Powered by Elgg

John Pallister :: Blog :: A Personal Learning Environment, about to be born?

January 25, 2009

 My learning was being affected by my deteriorating eyesight. The optician wanted me to play a game where I watched the little green dot jumping around the screen while I focussed on the red dot in the middle; I had to press the button whenever I could see the green light flash on and off. At the same time the optician was shining his torch and looking into my eyes. He explained that he was testing my peripheral vision. Not being an addict for games of any sort, I found my self thinking about learning environments; about the need for the learner to focus, to avoid, or at least to be selective of the massive range of distractions that present themselves to learners. I had attempted to understand the effect that social distractions on learning http://elgg.jiscemerge.org.uk/jpallis001/weblog/1744.html  and  the need to create space for learning to happen http://elgg.jiscemerge.org.uk/jpallis001/weblog/1724.html     One hour later I was looking through my new lenses on to the world, ready to learn again. Walking down the high street, a chap with a loud speaker was telling me and anyone else who would listen, that we should reflect on and repent our sins and that if we did, all would be well. He had the technology to transmit his message; he had a message that he wanted to share; some people were listening, a few were engaged. I was picking up other noise from the market traders selling their wares, trying to entice me, by attracting my attention, to buy.  A couple of adolescents were wanting my attention and the attention of any and everyone as they showed off their skill on their skateboards and their interesting hair styles.  I was trying hard to ignore the distractions, I was reflecting, not just on my sins, but on the conference that I had attended, in 1990, in that hotel, that I had just walked past. I was organising my learning, sorting things out in my head. The debate about Personal Learning environments drifted in to my head.  I had followed numerous discussions that were attempting to define PLEs. I had begun to wonder if we were over cooking the PLE bit. http://elgg.jiscemerge.org.uk/jpallis001/weblog/1767.html  I decided that, really, it was what the learner ‘does’ in their Personal Learning Environment thatdetermines what they will learn and that this is more important than the environment itself. http://groups.google.co.uk/group/eportfolios-and-plts/browse_thread/thread/0550e67b9ef63b66?hl=en# On Friday I delivered a CPD presentation on PLTs and Functional Skills http://www.slideshare.net/jpallis001/introduction-to-personal-learning-and-thinking-skills-and-functional-skills-presentation  I found myself talking about independent learners working in an active, problem solving environment. I was talking about learners, learning in an environment where they were expected and required to operate independently.  To develop PLTs and Functional Skills we need to provide learners with opportunities to develop, practice and apply these skills. In most cases this will require a shift in emphasis from teaching to learning. Might it be that the introduction of PLTs and Functional Skills will be the catalyst that will result in schools creating learning cultures that recognise Personal Learning? A PLE is about to be born?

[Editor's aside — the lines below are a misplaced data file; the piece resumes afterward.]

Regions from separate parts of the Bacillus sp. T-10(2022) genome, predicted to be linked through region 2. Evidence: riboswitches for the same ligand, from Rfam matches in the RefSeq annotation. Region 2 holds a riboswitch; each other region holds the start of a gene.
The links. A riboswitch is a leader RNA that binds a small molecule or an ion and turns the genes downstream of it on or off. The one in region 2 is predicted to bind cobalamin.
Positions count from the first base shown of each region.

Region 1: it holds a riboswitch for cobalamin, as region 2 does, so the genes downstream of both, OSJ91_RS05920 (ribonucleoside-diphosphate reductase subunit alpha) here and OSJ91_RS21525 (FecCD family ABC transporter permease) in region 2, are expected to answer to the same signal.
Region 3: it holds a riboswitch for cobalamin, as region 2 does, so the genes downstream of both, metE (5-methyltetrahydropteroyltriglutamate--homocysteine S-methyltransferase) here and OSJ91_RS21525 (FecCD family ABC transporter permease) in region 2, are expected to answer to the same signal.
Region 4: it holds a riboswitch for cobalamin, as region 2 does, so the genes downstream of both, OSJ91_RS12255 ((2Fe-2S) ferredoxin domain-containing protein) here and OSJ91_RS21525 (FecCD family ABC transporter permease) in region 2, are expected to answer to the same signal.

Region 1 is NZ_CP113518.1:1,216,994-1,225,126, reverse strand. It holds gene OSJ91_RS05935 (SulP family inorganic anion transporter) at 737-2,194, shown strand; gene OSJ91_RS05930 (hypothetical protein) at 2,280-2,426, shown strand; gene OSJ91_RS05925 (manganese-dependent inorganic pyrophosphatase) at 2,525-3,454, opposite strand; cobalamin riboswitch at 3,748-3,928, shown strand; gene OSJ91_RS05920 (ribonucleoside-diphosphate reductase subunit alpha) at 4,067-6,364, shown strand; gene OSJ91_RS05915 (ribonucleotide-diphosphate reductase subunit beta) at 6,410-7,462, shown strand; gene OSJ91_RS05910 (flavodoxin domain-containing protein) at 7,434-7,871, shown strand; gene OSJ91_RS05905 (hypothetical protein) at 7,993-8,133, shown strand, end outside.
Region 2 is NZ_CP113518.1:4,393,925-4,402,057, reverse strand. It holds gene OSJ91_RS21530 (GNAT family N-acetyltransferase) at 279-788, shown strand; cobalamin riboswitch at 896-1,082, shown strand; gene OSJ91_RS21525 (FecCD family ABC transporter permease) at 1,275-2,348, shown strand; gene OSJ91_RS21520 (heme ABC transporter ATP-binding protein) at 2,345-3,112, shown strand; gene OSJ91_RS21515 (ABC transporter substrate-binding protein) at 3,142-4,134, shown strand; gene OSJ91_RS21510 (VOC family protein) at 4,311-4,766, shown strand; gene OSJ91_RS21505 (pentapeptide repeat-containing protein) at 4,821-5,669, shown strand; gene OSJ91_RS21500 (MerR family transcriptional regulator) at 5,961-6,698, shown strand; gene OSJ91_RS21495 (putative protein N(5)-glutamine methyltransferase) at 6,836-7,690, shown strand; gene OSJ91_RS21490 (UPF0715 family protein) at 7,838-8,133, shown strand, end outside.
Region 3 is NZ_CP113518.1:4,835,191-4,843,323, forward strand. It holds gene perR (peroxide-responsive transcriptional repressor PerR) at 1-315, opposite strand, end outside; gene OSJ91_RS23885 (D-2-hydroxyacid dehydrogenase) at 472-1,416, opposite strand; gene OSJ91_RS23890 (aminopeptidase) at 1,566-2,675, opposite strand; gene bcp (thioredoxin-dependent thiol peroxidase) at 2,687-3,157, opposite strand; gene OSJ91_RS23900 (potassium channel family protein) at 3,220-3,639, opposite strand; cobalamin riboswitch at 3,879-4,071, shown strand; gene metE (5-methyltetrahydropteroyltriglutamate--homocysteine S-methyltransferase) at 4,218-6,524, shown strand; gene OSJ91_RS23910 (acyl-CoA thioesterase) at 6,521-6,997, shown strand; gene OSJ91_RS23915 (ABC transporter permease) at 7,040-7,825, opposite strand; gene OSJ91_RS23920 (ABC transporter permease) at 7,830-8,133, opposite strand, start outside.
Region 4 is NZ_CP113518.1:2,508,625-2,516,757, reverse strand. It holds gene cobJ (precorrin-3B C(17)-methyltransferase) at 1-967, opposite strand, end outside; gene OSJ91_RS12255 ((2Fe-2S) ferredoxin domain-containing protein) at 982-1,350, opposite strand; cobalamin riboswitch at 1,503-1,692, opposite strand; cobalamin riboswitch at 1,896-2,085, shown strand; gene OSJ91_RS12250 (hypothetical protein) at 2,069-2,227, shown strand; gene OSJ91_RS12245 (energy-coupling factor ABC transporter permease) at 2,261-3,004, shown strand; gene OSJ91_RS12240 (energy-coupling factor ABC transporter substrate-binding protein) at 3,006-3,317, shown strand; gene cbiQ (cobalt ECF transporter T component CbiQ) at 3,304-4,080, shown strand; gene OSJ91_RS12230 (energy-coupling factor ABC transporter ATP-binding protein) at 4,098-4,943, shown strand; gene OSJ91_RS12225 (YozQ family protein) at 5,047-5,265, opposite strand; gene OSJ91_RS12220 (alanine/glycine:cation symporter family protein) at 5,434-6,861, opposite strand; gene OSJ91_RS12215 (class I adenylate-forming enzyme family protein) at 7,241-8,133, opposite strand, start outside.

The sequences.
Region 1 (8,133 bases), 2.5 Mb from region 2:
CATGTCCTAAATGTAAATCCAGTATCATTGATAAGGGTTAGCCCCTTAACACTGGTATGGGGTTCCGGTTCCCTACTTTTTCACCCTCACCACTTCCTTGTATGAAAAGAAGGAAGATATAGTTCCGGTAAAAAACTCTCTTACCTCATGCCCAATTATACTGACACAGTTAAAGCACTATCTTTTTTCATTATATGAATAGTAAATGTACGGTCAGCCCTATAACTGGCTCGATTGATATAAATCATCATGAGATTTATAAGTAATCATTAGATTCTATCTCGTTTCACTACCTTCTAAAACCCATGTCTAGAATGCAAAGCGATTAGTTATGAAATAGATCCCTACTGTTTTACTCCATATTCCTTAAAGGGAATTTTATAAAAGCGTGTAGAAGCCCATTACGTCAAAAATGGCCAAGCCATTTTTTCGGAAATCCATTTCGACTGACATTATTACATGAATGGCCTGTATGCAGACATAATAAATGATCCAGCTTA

Posted by John Pallister

You must be logged in to post a comment.